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Mrs. Strauss, we were not avoiding answering any questions you may have regarding our contract. We will be emailing you shortly with our contact information.


Frank Rocco
 

Melanie Nilles

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I've been in your shoes, Saskatoonistan. Trust me. I know how you feel--"Why is anyone daring to say bad things about my publisher? How dare they!" I've been there with my other small pub. But that other publisher's contract was nearly identical to EPIC's model contract, except for the royalties, which I was willing to accept at the time. The problems with them began after the contract was signed, and haven't ended. I was defending them until the point when I had enough.

I wanted to believe Lyrical was good. I loved the covers and they seemed to do a lot for online marketing of their products--ebooks. I wanted to believe they really tried to meet industry standards. So I submitted. When I received the contract, I was appalled and disappointed. After finding out that they wouldn't budge and being blatantly told that they wanted movie, etc. rights because of the successes of books to movies, that clinched it for me. I was not going to open that can of worms. Getting burned once in a much lesser way was enough for me.

This forum is to inform writers of potential pitfalls in the publishing industry. I didn't say anything that can be taken as a liability. I gave the truth. Whether you want to hear it or not is not the issue. The issue is that writers come here for information, as I did. I didn't read anything except accolades by you and others, but my opinion has changed. Others deserve to know before submitting what they can expect. I will not silence my voice because you or anyone objects.

And you don't have to be a lawyer to interpret a contract, although a few business law classes and past publishing experience has given me a bit of an advantage over the average newbie writer. Otherwise what would all the agents do?

So, please don't snark on me. If you don't like the truth, turn to AW's moderators.
 

Melanie Nilles

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And I'm not saying you're wrong, but it doesn't take legal counsel to understand when you should be worried about terms in a contract.
 

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While I agree that legal advice is the ideal option, it's sometimes just not feasible. It's not always easy to find a lawyer who specialises in publishing contracts (and any other kind of lawyer will be pretty much useless). And it can be quite costly -- worthwhile if you're negotiating a major contract, but not for a small press where the author will be lucky to earn a few thousand dollars from her book.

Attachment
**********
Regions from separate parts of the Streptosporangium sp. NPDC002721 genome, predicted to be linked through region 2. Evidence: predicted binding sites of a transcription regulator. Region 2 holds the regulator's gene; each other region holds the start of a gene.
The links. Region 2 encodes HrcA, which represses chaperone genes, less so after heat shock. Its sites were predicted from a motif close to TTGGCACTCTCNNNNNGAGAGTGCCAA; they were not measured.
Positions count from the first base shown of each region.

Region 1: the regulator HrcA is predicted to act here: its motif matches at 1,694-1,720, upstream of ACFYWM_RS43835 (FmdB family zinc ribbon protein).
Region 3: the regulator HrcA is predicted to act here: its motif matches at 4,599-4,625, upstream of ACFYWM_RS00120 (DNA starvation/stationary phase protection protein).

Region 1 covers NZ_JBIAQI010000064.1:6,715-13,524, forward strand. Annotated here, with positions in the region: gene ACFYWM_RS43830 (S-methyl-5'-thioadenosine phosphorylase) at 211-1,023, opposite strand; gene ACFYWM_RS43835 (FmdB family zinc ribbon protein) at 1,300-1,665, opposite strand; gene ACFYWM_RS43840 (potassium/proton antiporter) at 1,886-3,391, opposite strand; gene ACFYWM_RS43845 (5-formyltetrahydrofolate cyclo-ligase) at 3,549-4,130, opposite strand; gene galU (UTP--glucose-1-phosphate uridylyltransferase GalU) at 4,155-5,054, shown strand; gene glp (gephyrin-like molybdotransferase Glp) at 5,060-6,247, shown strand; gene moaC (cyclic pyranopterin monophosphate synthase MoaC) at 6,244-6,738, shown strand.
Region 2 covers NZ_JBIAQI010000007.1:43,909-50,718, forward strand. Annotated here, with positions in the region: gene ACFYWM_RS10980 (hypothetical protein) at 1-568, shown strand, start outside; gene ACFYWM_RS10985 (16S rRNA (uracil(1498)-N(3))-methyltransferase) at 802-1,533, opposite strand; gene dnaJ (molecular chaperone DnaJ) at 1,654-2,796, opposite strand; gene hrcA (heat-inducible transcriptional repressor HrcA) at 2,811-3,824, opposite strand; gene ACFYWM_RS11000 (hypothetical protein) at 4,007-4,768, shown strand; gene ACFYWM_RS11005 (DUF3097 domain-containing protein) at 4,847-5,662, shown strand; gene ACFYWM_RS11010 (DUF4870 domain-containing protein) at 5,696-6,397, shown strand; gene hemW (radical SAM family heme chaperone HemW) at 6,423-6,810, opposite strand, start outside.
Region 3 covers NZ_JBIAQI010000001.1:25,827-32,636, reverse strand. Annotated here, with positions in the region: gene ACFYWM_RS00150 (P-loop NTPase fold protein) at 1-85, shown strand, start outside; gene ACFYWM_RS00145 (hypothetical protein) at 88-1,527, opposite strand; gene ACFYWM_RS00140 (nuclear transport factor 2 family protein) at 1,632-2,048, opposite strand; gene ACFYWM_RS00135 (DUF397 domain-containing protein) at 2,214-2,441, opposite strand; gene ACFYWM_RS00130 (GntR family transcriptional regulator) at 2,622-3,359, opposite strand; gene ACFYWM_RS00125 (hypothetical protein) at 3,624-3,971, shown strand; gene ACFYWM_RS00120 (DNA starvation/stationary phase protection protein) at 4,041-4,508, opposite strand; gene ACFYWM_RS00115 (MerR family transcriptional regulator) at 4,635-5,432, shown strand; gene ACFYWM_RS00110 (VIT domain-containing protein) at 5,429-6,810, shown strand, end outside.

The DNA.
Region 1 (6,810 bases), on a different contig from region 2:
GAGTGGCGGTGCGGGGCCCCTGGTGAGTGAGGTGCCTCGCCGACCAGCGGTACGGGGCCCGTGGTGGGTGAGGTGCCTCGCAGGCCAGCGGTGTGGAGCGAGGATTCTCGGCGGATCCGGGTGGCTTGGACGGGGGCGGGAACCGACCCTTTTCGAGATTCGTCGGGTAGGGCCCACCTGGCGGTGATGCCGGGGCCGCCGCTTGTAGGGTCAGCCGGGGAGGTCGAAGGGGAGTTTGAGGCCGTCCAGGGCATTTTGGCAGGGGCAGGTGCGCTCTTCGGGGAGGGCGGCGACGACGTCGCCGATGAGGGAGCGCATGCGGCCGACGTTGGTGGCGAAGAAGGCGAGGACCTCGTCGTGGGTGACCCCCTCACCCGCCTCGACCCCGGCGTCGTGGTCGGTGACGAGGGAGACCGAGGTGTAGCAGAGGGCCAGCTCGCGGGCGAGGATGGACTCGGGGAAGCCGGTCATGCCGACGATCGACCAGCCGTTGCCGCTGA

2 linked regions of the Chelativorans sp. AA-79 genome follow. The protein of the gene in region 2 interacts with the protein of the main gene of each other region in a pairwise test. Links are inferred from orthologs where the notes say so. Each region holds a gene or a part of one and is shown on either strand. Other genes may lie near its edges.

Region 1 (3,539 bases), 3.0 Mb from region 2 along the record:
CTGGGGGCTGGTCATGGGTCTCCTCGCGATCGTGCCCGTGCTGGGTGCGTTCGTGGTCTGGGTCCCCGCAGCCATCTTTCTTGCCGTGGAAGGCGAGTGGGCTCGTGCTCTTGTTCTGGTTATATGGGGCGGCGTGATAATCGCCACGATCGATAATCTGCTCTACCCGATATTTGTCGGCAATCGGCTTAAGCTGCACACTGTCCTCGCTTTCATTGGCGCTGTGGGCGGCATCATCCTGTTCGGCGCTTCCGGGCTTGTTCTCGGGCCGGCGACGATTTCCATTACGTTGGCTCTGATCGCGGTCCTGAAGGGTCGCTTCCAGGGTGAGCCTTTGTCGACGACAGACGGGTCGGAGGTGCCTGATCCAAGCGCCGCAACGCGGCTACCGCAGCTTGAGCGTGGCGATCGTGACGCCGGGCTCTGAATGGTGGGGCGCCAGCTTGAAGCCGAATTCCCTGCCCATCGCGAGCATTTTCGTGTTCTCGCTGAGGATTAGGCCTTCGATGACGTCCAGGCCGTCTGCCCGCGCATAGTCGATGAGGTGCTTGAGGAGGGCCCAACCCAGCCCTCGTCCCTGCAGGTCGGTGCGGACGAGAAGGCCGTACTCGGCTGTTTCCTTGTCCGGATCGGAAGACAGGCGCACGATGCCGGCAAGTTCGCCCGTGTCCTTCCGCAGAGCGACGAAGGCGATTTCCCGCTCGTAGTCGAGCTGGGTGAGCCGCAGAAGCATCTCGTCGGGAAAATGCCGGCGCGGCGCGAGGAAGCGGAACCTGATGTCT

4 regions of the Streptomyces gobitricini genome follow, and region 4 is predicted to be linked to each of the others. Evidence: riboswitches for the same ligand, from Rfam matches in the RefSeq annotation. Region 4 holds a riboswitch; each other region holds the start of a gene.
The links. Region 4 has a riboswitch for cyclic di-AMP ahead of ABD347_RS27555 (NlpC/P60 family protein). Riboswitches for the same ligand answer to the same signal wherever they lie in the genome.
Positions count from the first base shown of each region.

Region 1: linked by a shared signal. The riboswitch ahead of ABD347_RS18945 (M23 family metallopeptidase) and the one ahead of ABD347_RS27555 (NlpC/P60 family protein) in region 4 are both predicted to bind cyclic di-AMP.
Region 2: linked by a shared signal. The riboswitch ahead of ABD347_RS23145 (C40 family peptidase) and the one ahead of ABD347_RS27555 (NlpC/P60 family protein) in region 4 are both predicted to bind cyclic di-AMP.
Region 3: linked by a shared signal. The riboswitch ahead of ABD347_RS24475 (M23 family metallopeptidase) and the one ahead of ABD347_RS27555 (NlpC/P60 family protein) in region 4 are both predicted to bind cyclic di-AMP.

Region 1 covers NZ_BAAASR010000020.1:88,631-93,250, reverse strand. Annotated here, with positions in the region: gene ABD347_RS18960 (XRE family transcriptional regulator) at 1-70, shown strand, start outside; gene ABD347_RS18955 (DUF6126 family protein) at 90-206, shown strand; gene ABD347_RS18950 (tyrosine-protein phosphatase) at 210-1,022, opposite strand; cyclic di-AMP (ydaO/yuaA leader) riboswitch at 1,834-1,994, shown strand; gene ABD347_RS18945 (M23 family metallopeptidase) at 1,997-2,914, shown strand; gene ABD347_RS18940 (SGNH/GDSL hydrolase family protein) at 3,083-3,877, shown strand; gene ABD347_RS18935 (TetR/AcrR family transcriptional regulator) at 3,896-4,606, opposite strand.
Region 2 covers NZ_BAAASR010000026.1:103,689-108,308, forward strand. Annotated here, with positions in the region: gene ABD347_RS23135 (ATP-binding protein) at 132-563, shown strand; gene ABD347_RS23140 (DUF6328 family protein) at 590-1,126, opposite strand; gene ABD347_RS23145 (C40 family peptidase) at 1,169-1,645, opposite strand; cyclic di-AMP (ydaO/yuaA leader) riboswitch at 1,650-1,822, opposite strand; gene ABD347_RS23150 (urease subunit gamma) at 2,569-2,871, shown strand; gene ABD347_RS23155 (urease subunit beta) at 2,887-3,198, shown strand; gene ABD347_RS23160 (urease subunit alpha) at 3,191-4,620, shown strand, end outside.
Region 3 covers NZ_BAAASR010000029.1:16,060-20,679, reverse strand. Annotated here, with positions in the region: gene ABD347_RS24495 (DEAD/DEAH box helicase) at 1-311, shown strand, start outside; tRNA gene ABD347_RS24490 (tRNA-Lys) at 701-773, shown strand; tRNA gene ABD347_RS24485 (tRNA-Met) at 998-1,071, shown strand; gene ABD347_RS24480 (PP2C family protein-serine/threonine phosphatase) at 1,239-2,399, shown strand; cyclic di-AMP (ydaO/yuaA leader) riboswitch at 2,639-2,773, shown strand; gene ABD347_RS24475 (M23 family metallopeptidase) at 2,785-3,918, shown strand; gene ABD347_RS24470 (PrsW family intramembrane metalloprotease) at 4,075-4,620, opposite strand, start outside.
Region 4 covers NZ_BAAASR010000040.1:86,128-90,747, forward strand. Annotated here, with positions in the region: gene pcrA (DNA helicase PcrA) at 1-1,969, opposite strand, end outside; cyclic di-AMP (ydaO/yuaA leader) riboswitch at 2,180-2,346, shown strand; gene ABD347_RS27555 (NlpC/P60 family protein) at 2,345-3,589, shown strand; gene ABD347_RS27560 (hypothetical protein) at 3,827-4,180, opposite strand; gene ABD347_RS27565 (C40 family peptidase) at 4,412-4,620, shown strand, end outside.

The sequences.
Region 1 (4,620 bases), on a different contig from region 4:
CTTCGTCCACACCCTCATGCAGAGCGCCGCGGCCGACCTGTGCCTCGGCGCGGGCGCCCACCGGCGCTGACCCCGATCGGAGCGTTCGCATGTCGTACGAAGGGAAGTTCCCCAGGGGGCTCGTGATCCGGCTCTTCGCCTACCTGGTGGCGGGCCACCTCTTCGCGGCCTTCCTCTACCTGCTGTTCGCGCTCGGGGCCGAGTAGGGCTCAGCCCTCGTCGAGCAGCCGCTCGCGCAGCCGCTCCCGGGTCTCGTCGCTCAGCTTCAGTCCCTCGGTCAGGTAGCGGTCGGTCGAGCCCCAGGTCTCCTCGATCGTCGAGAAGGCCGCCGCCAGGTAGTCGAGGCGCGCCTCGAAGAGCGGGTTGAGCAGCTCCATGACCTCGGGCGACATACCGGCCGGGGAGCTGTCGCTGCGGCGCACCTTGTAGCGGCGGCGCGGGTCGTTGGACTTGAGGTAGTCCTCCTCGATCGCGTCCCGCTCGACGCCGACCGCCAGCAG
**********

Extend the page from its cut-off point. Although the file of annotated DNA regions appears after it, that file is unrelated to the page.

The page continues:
So I disagree with Saska that this forum is not the place to discuss contracts. It's a very good place. No one is giving legal advice; rather, we discuss what a particular clause or subsidiary right means, and what the ramifications might be. Each author comes to his own conclusions based on his personal situation, desires, and bottom line. There's no legal liability inherent in that.

The Lyrical Press contract isn't evil; like any contract, it'll be right for some authors and wrong for others. And it's no insult to Lyrical Press for us to discuss that.
 

Sheryl Nantus

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I'm not sure where you're reading the word insult into this. My point has been (and continues to be) that only a lawyer can offer legal advice. This web forum is not legal advice. Take your contract to a lawyer, spend an hour of their time. Pick their brain and finally, make a decision as to whether a contract is good or bad for you. On the subject of liability, only a lawyer can determine whether there is a case for legal liability inherent in a contract's particular clause(s) or subsidiary rights. Only a judge can determine whether liability did indeed occur.

My point, as always, is to seek independent legal advice. Period. A web forum is no substitute for independent legal advice, and legal matters are probably best left for private correspondence since what we are really talking about here is a publisher or agent's reputation. Given the judgment against P&E, it's probably in everyone's best interests to keep concerns such as questions about Lyrical Press or any publisher's contract, off a public forum.

frankly, in that case the entire B*BC forum should be removed...